Intentional Uncertainty

I am a Christian; I am sure I’m not alone in feeling that “Christian” is a loaded word. It seems that has to be said either evangelically or ashamedly, and I would side on the latter. But here I am writing it as unemotionally as I can. The problem is that I connect many attitudes and social organizations to Christianity that are, at best, ugly, or at worst, destructive. So while I’d rather not self-identify and be labeled as a Christian, it is the most accurate religion label for me (I grew up in the Midwest U.S.). I hope that someday labels do not segregate and denigrate, but simply and only help with communication and understanding.  A couple of thoughts; one, some Christians would likely claim I am not a true Christian; two, there some who might resonate with me who once had identified as Christian, but no longer do so; and three, I desire to know the truth and often talk as if I am certain, but it’s uncertainty that I am learning to live with and embrace.

I am trying to eliminate belief statements and replace my phraseology with “I contend” statements. I do not mean to disparage belief; belief in oneself or belief in God can be beautiful and beneficial. However, belief should not be a blindfold; and as I look back at my story, the adverb “blindly”, was an appropriate one to put before my beliefs. When choosing to use the word “contend”, I am forced to justify, explain, and consider evidences, if only in my head.

Now, there are many reasons to contend that the world, and more specifically knowledge, is not all empirical and rational. There are phenomena and experiences that are unexplainable, at least currently. I do not consider my outlook to be fully outside of a humanistic world view; I contend that science may very well be able to explain the next mystery, too. But just as we start to know more of the mystery, the mystery grows larger, or appears elsewhere. It is this uncertainty that I love to dig into, that I am learning to both sit with and work through, and that is uncomfortable and comforting.

My motivation to consider what I believe has been rekindled by a quasi-return to church. As I write this I haven’t been in over a month, but my next post was written in reflection on returning from church. Thanks for reading.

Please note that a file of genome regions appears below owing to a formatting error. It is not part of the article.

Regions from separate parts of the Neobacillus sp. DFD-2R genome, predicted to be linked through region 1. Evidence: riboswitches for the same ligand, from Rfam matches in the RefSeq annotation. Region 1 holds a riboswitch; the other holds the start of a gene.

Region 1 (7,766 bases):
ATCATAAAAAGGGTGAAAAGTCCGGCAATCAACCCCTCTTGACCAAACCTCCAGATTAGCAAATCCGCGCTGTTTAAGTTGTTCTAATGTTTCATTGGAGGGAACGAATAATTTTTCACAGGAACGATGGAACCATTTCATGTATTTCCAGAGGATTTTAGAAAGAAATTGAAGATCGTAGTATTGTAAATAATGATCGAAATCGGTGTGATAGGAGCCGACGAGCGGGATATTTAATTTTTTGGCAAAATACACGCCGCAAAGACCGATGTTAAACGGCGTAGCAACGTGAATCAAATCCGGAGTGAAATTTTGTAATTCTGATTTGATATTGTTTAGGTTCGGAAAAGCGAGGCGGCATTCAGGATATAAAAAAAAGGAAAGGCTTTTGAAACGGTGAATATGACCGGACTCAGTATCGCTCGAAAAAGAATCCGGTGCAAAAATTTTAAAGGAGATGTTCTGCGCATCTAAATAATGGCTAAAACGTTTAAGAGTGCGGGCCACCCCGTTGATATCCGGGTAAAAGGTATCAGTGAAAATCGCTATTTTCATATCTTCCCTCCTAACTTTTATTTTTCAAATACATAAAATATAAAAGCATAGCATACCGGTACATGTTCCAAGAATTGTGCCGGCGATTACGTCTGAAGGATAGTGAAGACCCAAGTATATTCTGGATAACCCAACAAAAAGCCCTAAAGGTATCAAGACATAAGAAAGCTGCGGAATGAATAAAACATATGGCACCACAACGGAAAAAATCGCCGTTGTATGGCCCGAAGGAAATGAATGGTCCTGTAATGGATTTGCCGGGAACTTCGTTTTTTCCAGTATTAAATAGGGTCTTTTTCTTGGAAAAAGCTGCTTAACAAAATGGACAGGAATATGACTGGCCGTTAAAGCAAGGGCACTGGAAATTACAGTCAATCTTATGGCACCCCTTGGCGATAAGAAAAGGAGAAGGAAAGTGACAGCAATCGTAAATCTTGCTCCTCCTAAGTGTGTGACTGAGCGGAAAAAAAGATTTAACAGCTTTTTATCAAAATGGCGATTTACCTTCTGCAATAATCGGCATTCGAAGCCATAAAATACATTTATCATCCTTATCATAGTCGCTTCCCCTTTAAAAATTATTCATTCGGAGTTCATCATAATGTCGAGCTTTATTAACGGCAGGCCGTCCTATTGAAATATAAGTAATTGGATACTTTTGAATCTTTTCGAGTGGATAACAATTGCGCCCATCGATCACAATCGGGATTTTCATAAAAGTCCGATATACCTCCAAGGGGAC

– someone’s brother (Derek)

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How am I spending my time? What I do during the day, can it all be considered a prayer? Intentionally playing with my daughter, getting a task done, dishes, weeding in the garden, or reading about a world event—catching up on the news? What about the time spent unintentionally? Spending time on Facebook, watching a show on Hulu, or sleeping in? We have to make choices on where and how to spend our spare time. For the last five years I have not wanted to spend my spare time going to church. Over this time I have gone a handful times, mostly out of obligation or for my daughter.

But I have just started to attend (go back) with more frequency; in the last four months, I probably have averaged a trip to the church on Sunday twice a month.  Two years ago we moved to this town, and clearly, we didn’t rush to find a church. We did try a few services, but moving to a new town wasn’t magic, it was still the idea and function of church and religion as practiced [especially] by evangelical Christians that kept us away.

Yesterday I was there; and there, I did see the value—knowing people and being known, a place to be silent and listen, regular invitations to  be whole, healthy and alive, and consistent invitations and opportunities to participate in helping the world, the community, and others. Could “church” be recreated in a different manner that more tangibly brings “heaven” to earth? A group of people giving money can make a difference; can’t help to think how much money is diverted away, to churches. I am not even talking about extravagant spending on fancy buildings and technology, it’s simply the costs of running an orchestrated show weekly in a space to meet the demands of tradition and people with particular demands that I question.

I often dream of something different. I am not alone, plenty of others are reimagining church. I recall people talking about coffee shop churches, small groups, house churches, even calling meetings at the bar, church. But I am not talking about trying to change the venue, simplify the experience, or just be less religious. I want to participate in something that transcends me. I want to serve others, be inspired by others doing the same thing and see our efforts be greater because we are not doing it alone. I want to be a part of social change and bringing restoration where it is needed.

I saw glimpses of that in church yesterday; it is probably why I have been coming back. But there were still the old words that gave me pause…”Trust in Jesus Christ as Lord and Savior”, . . .what does that mean? Okay, later.

– someone’s brother (derek)

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